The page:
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My latest blog is coming from day one of the Health and Care Innovation Expo 2014 event in Manchester. Members of the national specialised commissioning team will be present at the main NHS England exhibition stand between 9am and 2pm both today and tomorrow, so please do come along and talk to us and find out more about the development of our five-year strategy for specialised services.
One of the key activities for specialised commissioning at EXPO is a round table meeting tomorrow with the provider organisations which deliver specialised services care. This is the second of two such meetings held with providers, aimed at developing a Provider Reference Group, which will be the main route for engagement with trusts during development of the five-year strategy.
NHS England stated in its planning guidance that it will be ‘looking to reduce significantly the number of centres providing NHS specialised services; require standards of care to be applied consistently across England, and maximise synergy from research and learning’.
A critical element of the five-year strategy for specialised services will be achieving a balance between improved outcomes of care and ensuring that patients remain able to access high quality services, regardless of where they live. Working with providers therefore is critical to this aspect of the strategy work, as we will be looking for innovative ways of working which can deliver care closer to patients’ homes.
This week, NHS England published details of how it will aim to fulfil the 51 commitments as set out in the first UK Strategy for Rare Diseases.
The Strategy was published by the Department of Health in November last year, and all four devolved nations were charged with producing a Statement of Intent, setting out their plans for implementation.
We worked closely with Rare Disease UK in the production of the document and look forward to collaborating with them in the future development of the five-year strategy, of which our approach to rare diseases will play a major part.
I particularly welcome the appointment of the new Department of Health Rare Disease lead, the Deputy Chief Medical Officer, David Walker. David’s appointment will enable us to maintain critical links with Government as we work through implementation of the strategy.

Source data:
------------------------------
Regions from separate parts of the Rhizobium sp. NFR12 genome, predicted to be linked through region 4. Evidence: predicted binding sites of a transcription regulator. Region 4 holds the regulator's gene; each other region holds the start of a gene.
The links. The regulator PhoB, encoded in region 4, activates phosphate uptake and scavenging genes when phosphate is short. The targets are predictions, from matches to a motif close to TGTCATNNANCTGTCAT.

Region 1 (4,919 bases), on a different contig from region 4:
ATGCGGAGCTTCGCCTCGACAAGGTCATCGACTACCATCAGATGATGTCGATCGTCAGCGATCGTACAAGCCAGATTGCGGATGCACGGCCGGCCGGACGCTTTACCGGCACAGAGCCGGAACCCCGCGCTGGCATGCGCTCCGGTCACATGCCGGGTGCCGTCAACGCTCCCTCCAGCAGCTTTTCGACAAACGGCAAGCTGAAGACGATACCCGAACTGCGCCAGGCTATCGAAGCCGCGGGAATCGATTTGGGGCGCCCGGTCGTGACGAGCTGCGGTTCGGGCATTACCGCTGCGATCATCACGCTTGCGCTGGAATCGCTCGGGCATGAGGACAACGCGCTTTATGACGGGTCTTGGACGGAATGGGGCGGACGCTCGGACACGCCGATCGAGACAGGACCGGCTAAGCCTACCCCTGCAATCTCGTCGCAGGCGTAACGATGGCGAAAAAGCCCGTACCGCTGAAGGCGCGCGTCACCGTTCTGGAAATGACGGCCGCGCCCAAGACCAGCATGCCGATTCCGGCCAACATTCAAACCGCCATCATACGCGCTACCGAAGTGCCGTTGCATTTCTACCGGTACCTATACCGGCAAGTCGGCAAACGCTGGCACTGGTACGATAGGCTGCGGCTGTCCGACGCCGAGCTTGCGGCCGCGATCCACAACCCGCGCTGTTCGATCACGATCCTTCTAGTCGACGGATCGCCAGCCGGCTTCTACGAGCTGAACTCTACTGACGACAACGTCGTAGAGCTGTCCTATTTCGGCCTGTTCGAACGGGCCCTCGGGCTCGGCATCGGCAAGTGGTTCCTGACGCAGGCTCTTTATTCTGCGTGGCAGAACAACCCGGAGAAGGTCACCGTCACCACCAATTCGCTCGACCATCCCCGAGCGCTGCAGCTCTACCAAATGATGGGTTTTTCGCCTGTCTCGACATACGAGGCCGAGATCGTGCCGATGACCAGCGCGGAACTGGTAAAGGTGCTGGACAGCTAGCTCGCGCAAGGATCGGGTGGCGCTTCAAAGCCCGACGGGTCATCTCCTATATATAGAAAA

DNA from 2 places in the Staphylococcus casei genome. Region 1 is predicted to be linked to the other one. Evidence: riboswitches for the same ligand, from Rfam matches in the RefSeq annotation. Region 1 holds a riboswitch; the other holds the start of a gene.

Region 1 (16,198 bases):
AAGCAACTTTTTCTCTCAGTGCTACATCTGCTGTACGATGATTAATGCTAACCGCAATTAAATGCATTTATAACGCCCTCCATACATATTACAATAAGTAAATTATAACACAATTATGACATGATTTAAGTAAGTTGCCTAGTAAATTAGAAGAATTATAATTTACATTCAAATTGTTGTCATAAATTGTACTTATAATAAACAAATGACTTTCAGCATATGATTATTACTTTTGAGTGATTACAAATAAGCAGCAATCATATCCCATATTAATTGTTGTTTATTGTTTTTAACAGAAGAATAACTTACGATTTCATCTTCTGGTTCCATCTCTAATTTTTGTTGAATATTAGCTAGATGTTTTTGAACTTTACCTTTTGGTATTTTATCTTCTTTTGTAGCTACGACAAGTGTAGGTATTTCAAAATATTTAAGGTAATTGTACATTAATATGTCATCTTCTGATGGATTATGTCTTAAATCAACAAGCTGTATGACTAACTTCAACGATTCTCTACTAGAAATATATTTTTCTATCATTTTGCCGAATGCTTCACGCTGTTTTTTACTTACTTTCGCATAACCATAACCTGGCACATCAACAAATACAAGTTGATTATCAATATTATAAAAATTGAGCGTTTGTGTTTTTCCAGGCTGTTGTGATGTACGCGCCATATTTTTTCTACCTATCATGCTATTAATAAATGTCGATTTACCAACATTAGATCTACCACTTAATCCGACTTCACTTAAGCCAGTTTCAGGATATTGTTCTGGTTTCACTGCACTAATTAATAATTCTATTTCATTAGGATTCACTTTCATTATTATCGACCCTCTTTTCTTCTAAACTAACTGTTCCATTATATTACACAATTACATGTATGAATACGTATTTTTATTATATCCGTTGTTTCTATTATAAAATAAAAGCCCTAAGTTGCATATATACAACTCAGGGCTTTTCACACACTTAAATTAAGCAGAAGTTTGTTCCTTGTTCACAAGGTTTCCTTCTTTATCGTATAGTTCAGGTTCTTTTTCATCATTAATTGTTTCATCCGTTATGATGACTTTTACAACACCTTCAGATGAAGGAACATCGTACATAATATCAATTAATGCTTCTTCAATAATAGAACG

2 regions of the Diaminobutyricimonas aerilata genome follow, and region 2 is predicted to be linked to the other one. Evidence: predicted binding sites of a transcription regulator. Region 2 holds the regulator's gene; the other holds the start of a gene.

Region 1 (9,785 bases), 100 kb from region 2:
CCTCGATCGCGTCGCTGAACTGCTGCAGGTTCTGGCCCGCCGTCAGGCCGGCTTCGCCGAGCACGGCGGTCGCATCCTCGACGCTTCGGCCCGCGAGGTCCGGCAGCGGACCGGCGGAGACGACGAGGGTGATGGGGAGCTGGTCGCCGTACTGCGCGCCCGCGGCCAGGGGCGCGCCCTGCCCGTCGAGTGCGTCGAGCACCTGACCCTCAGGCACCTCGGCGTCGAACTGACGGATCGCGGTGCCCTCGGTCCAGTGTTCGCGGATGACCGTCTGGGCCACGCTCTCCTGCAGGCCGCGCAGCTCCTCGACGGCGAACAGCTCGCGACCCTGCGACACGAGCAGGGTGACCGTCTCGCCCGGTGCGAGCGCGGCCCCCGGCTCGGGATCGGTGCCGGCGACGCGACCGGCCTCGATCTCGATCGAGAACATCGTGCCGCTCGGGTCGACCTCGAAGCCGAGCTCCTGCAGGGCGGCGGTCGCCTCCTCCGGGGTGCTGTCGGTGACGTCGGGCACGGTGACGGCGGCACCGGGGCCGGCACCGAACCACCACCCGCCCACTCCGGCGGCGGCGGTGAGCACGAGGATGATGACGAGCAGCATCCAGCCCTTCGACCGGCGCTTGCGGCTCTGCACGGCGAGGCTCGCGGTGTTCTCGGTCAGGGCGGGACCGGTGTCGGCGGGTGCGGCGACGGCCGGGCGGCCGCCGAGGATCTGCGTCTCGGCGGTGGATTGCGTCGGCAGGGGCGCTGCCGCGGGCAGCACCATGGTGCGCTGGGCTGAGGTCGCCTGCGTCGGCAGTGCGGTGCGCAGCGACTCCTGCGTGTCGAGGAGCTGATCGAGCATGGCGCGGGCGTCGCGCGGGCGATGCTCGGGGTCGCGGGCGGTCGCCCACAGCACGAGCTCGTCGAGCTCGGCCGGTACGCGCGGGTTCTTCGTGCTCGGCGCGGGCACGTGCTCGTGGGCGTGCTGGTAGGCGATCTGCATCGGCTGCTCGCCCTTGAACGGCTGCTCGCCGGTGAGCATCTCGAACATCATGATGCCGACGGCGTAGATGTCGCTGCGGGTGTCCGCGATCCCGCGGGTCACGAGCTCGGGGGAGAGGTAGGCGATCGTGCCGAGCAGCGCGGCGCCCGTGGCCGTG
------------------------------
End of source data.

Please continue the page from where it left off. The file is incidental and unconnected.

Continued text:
We are currently in the engagement phase of our five-year strategy development. We held a series of ten very successful area team events, attended by hundreds of patient representatives, clinicians, commissioners and other key stakeholders around the country.
There were some very lively discussions about a wide range of topics, many of which were included in our initial engagement document.
A number of the area teams recorded their discussions as visuals. An example of these graphic records from the East Anglia event can be found below. Click on the image to see all records and notes from the engagements events.
Thanks to all those who both organised, and attended these events. The feedback received will be used to inform our final strategy.
Today sees the publication of yet another key document which will be used in the development of our strategy.
The ‘Vision for Radiotherapy’ (Gateway reference number 01261) is a joint publication, produced by ourselves and Cancer Research UK. It sets out our shared aspirations for the future of the radiotherapy cancer care across England.
Thanks to our collaborative approach to working with industry, we now know what cutting edge treatments we can expect to see on the market within the next 5 to 10 years, and can take these into account when developing our future strategy for radiotherapy services.
There are a number of challenges in making this vision a reality, not least funding, which is why the findings of this report will be fed into the wider five-year planning. The ‘vision’ document will form a key foundation for this work.
We also held a very successful industry-led event as part of the formation of an Industry Reference Group. This group will act as the main route for engagement with industry during the development of the strategy and this initial meeting attracted more than 60 representatives from different organisations within this sector.
The establishment of this group is a key part of our stakeholder engagement activity. Industry colleagues provide us with expertise and knowledge about innovations on the horizon which will enable us to ensure that our final strategy takes account of those cutting edge developments which will help to improve patient outcomes and the overall patient experience of specialised services care.
Feedback from this event will be written up and published on the NHS England website shortly.
The next phase of defining the future strategy is to consider the issues for each of the clinical services we coordinate through our 75 Clinical Reference Groups. Carrying on with the engagement theme, we will shortly be completing a series of five Programme of Care events at which we will be discussing how the themes identified so far can be developed within the clinical services.
These events will include representatives of our Clinical Reference Groups, commissioners, as well as invitees from clinical commissioning groups, and local authorities and their Health and Wellbeing Boards.
To get involved in the development of the five-year strategy for specialised services, keep checking our web pages for details of events and publications.